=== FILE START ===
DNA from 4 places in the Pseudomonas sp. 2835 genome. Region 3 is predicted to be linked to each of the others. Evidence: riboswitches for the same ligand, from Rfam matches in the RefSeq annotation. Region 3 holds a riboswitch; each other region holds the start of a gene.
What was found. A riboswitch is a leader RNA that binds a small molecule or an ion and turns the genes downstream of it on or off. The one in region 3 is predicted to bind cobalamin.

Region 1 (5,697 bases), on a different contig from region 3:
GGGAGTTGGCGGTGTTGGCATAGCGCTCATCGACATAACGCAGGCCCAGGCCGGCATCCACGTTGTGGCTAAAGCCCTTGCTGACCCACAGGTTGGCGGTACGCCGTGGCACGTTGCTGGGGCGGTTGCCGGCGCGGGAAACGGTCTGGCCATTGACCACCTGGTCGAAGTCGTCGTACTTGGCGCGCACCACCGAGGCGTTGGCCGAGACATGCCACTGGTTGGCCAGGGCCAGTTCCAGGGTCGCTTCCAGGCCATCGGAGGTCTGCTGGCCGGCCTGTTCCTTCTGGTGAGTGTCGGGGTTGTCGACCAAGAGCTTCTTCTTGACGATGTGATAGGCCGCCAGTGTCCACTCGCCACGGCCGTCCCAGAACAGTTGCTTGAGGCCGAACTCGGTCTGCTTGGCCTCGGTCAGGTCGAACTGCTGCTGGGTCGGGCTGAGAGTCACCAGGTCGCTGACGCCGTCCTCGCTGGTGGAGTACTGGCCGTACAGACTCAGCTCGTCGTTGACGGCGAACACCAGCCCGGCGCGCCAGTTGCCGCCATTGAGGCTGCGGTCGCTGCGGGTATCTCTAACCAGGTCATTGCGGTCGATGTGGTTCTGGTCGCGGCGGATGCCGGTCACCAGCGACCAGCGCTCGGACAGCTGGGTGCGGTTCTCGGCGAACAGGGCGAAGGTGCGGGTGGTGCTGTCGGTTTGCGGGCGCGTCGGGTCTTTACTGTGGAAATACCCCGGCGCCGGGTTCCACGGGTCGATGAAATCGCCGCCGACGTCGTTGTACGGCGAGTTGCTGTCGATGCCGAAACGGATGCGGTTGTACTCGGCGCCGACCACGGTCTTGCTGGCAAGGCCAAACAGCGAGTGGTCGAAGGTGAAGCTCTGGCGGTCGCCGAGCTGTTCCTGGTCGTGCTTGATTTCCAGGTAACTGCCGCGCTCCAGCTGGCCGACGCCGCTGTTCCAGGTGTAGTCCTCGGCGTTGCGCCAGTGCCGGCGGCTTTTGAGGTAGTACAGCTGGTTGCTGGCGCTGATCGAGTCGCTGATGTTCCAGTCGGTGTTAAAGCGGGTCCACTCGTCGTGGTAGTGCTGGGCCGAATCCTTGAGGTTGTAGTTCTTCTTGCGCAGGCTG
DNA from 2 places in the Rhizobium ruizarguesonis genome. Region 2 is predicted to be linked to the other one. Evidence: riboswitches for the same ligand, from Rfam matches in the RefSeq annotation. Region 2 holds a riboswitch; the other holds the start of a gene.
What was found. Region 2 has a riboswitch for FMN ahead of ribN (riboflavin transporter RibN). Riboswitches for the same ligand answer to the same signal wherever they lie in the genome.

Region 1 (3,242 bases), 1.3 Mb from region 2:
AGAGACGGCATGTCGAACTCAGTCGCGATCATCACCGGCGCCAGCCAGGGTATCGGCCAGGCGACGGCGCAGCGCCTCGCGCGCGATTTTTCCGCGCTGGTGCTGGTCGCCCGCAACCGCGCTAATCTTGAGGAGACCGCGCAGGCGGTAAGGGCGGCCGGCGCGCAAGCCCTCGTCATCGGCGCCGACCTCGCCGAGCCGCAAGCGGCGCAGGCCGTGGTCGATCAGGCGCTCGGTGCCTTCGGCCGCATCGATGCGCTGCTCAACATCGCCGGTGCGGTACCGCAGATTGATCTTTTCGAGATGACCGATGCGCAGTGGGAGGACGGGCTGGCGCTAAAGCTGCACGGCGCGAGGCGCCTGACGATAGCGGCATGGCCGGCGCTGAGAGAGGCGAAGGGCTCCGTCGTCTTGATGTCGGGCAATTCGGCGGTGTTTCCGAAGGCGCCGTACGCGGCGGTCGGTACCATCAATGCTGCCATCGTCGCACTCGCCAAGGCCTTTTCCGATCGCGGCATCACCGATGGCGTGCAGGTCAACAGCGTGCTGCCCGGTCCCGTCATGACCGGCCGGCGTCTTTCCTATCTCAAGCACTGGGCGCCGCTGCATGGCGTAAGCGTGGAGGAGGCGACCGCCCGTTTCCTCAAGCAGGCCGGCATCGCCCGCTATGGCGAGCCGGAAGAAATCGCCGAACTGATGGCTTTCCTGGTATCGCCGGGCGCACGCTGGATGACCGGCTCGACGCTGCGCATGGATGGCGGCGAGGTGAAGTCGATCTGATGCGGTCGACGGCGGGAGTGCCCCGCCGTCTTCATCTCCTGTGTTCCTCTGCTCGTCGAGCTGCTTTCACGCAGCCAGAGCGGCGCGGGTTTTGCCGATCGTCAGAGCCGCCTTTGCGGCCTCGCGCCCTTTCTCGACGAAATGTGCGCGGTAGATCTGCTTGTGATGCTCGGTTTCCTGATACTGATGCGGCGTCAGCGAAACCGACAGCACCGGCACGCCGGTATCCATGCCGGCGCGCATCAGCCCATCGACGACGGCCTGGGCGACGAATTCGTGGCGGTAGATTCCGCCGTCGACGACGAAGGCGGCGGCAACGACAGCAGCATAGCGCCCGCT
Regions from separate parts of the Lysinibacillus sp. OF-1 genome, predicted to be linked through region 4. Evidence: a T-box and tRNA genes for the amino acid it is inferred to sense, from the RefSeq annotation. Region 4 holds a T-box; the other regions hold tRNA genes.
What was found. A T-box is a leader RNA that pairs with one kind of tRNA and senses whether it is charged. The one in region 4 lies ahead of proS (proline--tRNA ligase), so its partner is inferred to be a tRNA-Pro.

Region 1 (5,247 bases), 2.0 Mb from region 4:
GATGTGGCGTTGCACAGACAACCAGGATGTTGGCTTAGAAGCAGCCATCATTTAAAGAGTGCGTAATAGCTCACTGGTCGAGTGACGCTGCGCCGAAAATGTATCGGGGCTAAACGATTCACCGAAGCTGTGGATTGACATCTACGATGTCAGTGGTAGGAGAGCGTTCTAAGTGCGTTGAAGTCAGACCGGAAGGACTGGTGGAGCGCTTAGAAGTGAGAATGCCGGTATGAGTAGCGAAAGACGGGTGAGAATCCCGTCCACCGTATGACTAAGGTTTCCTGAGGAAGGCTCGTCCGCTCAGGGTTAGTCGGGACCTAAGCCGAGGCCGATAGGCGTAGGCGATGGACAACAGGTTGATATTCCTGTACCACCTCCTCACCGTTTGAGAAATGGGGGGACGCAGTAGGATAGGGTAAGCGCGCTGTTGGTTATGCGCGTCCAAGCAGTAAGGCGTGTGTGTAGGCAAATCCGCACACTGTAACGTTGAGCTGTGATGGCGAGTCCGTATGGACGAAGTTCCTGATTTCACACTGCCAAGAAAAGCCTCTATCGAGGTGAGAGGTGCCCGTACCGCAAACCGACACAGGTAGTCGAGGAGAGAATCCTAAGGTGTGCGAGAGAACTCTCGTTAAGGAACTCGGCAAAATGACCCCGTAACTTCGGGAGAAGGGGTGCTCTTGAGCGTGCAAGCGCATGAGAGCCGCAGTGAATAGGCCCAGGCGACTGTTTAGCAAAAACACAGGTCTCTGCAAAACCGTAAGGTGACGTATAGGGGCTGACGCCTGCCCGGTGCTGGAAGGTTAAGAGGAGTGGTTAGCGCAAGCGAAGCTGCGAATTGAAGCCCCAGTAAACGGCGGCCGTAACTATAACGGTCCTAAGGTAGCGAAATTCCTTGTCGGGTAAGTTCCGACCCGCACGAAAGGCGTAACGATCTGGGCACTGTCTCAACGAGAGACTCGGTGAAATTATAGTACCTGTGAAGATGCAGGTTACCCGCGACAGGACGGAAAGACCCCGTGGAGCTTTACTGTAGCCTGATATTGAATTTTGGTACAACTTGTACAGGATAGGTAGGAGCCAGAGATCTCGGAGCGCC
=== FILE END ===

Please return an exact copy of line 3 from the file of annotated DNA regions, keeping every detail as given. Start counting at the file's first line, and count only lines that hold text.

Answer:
Region 1 (5,697 bases), on a different contig from region 3: